}

RIS

TY - JOUR

T1 - Household air pollution, chronic respiratory disease and pneumonia in Malawian adults

T2 - A case-control study

AU - Jary, Hannah R.

AU - Aston, Stephen

AU - Ho, Antonio

AU - Giorgi, Emanuele

AU - Kalata, Newton

AU - Nyirenda, Mulinda

AU - Mallewa, Jane

AU - Peterson, Ingrid

AU - Gordon, Stephen B.

AU - Mortimer, Kevin

PY - 2017/10/24

Y1 - 2017/10/24

N2 - Background: Four million people die each year from diseases caused by exposure to household air pollution. There is an association between exposure to household air pollution and pneumonia in children (half a million attributable deaths a year); however, whether this is true in adults is unknown. We conducted a case-control study in urban Malawi to examine the association between exposure to household air pollution and pneumonia in adults. Methods: Hospitalized patients with radiologically confirmed pneumonia (cases) and healthy community controls underwent 48 hours of ambulatory and household particulate matter (µg/m3) and carbon monoxide (ppm) exposure monitoring. Multivariate logistic regression, stratified by HIV status, explored associations between these and other potential risk factors with pneumonia. Results: 145 (117 HIV-positive; 28 HIV-negative) cases and 253 (169 HIV-positive; 84 HIV-negative) controls completed follow up. We found no evidence of association between household air pollution exposure and pneumonia in HIV-positive (e.g. ambulatory particulate matter adjusted odds ratio [aOR] 1.00 [95% CI 1.00–1.01, p=0.141]) or HIV-negative (e.g. ambulatory particulate matter aOR 1.00 [95% CI 0.99–1.01, p=0.872]) participants. Chronic respiratory disease was associated with pneumonia in both HIV-positive (aOR 28.07 [95% CI 9.29–84.83, p<0.001]) and HIV-negative (aOR 104.27 [95% CI 12.86–852.35, p<0.001]) participants. Conclusions: We found no evidence that exposure to household air pollution is associated with pneumonia in Malawian adults. In contrast, chronic respiratory disease was strongly associated with pneumonia.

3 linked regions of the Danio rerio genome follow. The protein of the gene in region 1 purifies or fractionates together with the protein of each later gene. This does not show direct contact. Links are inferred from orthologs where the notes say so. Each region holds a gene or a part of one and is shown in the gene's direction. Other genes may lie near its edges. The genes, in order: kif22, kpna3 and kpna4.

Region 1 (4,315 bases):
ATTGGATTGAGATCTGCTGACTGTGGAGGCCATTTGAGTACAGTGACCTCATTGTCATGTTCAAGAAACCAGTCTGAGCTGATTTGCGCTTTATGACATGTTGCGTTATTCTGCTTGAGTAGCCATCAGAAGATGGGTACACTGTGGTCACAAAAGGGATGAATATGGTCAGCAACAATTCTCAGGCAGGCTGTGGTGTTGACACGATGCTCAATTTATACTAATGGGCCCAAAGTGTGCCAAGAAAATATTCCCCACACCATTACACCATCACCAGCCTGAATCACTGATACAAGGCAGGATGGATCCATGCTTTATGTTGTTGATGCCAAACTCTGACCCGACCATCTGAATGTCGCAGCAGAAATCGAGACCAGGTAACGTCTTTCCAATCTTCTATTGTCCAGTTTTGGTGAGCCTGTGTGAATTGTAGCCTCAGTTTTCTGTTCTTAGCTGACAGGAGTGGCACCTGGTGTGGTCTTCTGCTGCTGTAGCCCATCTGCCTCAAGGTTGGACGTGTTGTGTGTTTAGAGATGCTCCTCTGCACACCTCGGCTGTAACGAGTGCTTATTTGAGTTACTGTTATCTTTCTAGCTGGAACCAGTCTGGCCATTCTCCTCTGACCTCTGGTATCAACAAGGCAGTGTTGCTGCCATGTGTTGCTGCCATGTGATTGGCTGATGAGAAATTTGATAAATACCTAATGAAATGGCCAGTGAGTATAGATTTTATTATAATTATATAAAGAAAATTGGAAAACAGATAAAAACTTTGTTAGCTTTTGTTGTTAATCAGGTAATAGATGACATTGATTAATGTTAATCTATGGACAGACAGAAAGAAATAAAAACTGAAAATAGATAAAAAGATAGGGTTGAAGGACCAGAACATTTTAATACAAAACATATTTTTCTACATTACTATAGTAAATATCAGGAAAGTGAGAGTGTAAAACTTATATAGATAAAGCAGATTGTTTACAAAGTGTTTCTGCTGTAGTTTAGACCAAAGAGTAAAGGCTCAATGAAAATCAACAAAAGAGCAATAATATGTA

AB - Background: Four million people die each year from diseases caused by exposure to household air pollution. There is an association between exposure to household air pollution and pneumonia in children (half a million attributable deaths a year); however, whether this is true in adults is unknown. We conducted a case-control study in urban Malawi to examine the association between exposure to household air pollution and pneumonia in adults. Methods: Hospitalized patients with radiologically confirmed pneumonia (cases) and healthy community controls underwent 48 hours of ambulatory and household particulate matter (µg/m3) and carbon monoxide (ppm) exposure monitoring. Multivariate logistic regression, stratified by HIV status, explored associations between these and other potential risk factors with pneumonia. Results: 145 (117 HIV-positive; 28 HIV-negative) cases and 253 (169 HIV-positive; 84 HIV-negative) controls completed follow up. We found no evidence of association between household air pollution exposure and pneumonia in HIV-positive (e.g. ambulatory particulate matter adjusted odds ratio [aOR] 1.00 [95% CI 1.00–1.01, p=0.141]) or HIV-negative (e.g. ambulatory particulate matter aOR 1.00 [95% CI 0.99–1.01, p=0.872]) participants. Chronic respiratory disease was associated with pneumonia in both HIV-positive (aOR 28.07 [95% CI 9.29–84.83, p<0.001]) and HIV-negative (aOR 104.27 [95% CI 12.86–852.35, p<0.001]) participants. Conclusions: We found no evidence that exposure to household air pollution is associated with pneumonia in Malawian adults. In contrast, chronic respiratory disease was strongly associated with pneumonia.

U2 - 10.12688/wellcomeopenres.12621.1

DO - 10.12688/wellcomeopenres.12621.1

M3 - Journal article

VL - 2

JO - Wellcome Open Research

JF - Wellcome Open Research

SN - 2398-502X

M1 - 103

ER -